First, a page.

When most gun owners talk about projects, they mean firearms that require some degree of customization to achieve the desired result. Some are ground-up builds from parts (very common with the AR-15 platform), and some are modified from a base model. For a Scout Rifle, we're talking the latter. I have two in mind, and neither exactly conform to Col. Cooper's specifications.
One of these uses this Chuck Hawks article as its guide, with the one change being that I'll use a Marlin 336 as the base model as that rifle is far more common where I live. All of the points made in the linked Hawks article apply here: "non-military" appearance, easy ammo availability, light and handy handling, proven effectiveness within its range, and easily repaired or replaced due to ubiquitous presence. Aside from the forward-mounted scope, nothing would put this rifle apart from hundreds of others just like it.
One of them uses a CZ 527 Carbine as the base model, meant to see how well the 7.62x39mm cartridge (which is on par with the .30-30 Winchester that the Hawks article bases its argument for a Scout Rifle around) in this role. The Cooper spec demands .308 Winchester, but the AK rifle family is far more ubiquitous and therefore so is its cartridge. As light and handy as the lever-action competition, in an equivalent chambering, but at the cost of a higher price.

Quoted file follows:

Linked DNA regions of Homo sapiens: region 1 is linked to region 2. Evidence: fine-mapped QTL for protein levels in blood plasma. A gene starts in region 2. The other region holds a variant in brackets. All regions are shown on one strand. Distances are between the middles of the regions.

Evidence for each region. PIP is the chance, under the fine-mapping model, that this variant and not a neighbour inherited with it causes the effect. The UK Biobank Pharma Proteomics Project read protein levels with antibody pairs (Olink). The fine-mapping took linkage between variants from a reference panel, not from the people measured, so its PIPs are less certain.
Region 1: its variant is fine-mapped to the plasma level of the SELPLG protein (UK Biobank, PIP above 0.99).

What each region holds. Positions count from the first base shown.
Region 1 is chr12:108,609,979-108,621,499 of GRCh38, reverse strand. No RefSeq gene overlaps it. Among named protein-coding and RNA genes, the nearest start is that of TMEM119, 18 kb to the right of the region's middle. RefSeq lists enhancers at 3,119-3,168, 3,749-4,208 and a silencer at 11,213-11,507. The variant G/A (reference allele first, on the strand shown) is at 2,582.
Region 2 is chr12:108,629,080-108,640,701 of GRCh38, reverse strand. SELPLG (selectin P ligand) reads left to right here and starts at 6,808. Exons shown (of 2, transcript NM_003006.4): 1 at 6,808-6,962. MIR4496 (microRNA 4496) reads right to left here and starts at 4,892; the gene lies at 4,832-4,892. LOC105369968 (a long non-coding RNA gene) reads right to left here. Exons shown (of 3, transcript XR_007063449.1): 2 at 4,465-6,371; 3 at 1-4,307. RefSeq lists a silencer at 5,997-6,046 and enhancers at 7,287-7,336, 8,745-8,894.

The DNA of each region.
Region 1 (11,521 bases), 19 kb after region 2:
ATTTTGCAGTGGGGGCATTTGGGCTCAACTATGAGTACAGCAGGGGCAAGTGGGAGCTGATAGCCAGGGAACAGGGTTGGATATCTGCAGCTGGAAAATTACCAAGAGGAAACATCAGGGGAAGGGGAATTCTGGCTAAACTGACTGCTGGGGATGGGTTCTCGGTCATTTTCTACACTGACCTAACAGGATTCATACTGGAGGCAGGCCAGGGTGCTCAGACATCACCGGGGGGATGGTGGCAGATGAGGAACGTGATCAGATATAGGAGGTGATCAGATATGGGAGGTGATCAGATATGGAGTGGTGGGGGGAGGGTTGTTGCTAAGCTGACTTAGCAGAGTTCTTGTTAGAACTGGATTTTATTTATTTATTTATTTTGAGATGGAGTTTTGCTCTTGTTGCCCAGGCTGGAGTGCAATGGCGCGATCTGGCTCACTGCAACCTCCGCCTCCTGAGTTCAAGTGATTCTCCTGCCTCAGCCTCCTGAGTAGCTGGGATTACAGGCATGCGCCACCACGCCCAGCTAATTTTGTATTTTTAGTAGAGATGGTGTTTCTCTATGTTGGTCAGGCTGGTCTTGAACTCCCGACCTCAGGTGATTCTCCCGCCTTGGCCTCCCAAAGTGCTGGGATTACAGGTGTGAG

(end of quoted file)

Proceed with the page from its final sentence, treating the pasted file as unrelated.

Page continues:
I want to build and try these rifles to see how they do first-hand. No, I don't have the means to go all-in now, but I don't have to. Part of doing a build project is the freedom to source your parts before you buy them, and acquire them as you go. For me, the worst expense will be the rifles themselves, followed by the scopes. After that, it's chump-change by comparison. Besides, I want something besides writing and gaming to do with my time- something using my hands for more than pressing buttons on a keyboard.